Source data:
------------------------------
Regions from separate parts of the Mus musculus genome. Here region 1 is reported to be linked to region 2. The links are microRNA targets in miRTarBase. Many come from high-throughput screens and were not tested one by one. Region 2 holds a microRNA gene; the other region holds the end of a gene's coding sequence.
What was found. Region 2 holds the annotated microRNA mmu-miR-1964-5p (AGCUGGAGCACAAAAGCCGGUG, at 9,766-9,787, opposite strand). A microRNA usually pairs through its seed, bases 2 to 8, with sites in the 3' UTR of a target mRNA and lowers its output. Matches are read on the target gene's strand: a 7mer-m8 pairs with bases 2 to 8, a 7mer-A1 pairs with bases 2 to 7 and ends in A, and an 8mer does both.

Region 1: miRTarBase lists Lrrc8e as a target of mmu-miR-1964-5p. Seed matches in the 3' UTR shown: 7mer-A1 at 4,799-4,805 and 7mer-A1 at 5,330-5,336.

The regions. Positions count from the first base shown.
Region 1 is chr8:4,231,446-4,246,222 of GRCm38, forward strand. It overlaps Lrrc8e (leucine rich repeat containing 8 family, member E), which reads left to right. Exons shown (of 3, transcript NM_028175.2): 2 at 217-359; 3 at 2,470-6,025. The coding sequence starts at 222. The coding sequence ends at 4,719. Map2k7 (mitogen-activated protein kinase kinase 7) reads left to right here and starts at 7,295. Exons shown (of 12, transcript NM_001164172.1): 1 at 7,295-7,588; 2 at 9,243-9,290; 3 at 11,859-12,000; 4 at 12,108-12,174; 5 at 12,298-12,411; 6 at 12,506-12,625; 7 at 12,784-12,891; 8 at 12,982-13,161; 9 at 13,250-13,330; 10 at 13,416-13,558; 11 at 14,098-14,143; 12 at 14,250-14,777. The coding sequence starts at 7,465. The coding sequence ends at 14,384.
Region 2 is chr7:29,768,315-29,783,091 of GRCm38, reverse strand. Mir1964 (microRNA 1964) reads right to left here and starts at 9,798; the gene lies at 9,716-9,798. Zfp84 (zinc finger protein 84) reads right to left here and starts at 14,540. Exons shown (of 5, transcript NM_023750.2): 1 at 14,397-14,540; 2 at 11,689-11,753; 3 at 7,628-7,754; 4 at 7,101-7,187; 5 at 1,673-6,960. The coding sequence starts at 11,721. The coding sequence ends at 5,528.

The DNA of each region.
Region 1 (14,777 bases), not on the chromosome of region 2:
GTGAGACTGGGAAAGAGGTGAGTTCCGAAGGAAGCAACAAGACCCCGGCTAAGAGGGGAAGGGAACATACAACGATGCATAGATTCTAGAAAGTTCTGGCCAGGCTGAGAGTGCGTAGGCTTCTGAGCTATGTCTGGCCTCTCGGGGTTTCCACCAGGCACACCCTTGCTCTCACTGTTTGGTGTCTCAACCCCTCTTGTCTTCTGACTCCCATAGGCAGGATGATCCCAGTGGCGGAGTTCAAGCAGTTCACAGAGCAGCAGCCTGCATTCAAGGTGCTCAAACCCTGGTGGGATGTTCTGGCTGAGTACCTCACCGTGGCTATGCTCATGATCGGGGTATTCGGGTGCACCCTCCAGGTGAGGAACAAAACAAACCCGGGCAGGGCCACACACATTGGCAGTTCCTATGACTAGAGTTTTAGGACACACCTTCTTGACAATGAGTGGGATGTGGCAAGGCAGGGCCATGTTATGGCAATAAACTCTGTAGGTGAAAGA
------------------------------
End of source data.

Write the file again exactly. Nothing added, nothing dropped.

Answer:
Regions from separate parts of the Mus musculus genome. Here region 1 is reported to be linked to region 2. The links are microRNA targets in miRTarBase. Many come from high-throughput screens and were not tested one by one. Region 2 holds a microRNA gene; the other region holds the end of a gene's coding sequence.
What was found. Region 2 holds the annotated microRNA mmu-miR-1964-5p (AGCUGGAGCACAAAAGCCGGUG, at 9,766-9,787, opposite strand). A microRNA usually pairs through its seed, bases 2 to 8, with sites in the 3' UTR of a target mRNA and lowers its output. Matches are read on the target gene's strand: a 7mer-m8 pairs with bases 2 to 8, a 7mer-A1 pairs with bases 2 to 7 and ends in A, and an 8mer does both.

Region 1: miRTarBase lists Lrrc8e as a target of mmu-miR-1964-5p. Seed matches in the 3' UTR shown: 7mer-A1 at 4,799-4,805 and 7mer-A1 at 5,330-5,336.

The regions. Positions count from the first base shown.
Region 1 is chr8:4,231,446-4,246,222 of GRCm38, forward strand. It overlaps Lrrc8e (leucine rich repeat containing 8 family, member E), which reads left to right. Exons shown (of 3, transcript NM_028175.2): 2 at 217-359; 3 at 2,470-6,025. The coding sequence starts at 222. The coding sequence ends at 4,719. Map2k7 (mitogen-activated protein kinase kinase 7) reads left to right here and starts at 7,295. Exons shown (of 12, transcript NM_001164172.1): 1 at 7,295-7,588; 2 at 9,243-9,290; 3 at 11,859-12,000; 4 at 12,108-12,174; 5 at 12,298-12,411; 6 at 12,506-12,625; 7 at 12,784-12,891; 8 at 12,982-13,161; 9 at 13,250-13,330; 10 at 13,416-13,558; 11 at 14,098-14,143; 12 at 14,250-14,777. The coding sequence starts at 7,465. The coding sequence ends at 14,384.
Region 2 is chr7:29,768,315-29,783,091 of GRCm38, reverse strand. Mir1964 (microRNA 1964) reads right to left here and starts at 9,798; the gene lies at 9,716-9,798. Zfp84 (zinc finger protein 84) reads right to left here and starts at 14,540. Exons shown (of 5, transcript NM_023750.2): 1 at 14,397-14,540; 2 at 11,689-11,753; 3 at 7,628-7,754; 4 at 7,101-7,187; 5 at 1,673-6,960. The coding sequence starts at 11,721. The coding sequence ends at 5,528.

The DNA of each region.
Region 1 (14,777 bases), not on the chromosome of region 2:
GTGAGACTGGGAAAGAGGTGAGTTCCGAAGGAAGCAACAAGACCCCGGCTAAGAGGGGAAGGGAACATACAACGATGCATAGATTCTAGAAAGTTCTGGCCAGGCTGAGAGTGCGTAGGCTTCTGAGCTATGTCTGGCCTCTCGGGGTTTCCACCAGGCACACCCTTGCTCTCACTGTTTGGTGTCTCAACCCCTCTTGTCTTCTGACTCCCATAGGCAGGATGATCCCAGTGGCGGAGTTCAAGCAGTTCACAGAGCAGCAGCCTGCATTCAAGGTGCTCAAACCCTGGTGGGATGTTCTGGCTGAGTACCTCACCGTGGCTATGCTCATGATCGGGGTATTCGGGTGCACCCTCCAGGTGAGGAACAAAACAAACCCGGGCAGGGCCACACACATTGGCAGTTCCTATGACTAGAGTTTTAGGACACACCTTCTTGACAATGAGTGGGATGTGGCAAGGCAGGGCCATGTTATGGCAATAAACTCTGTAGGTGAAAGA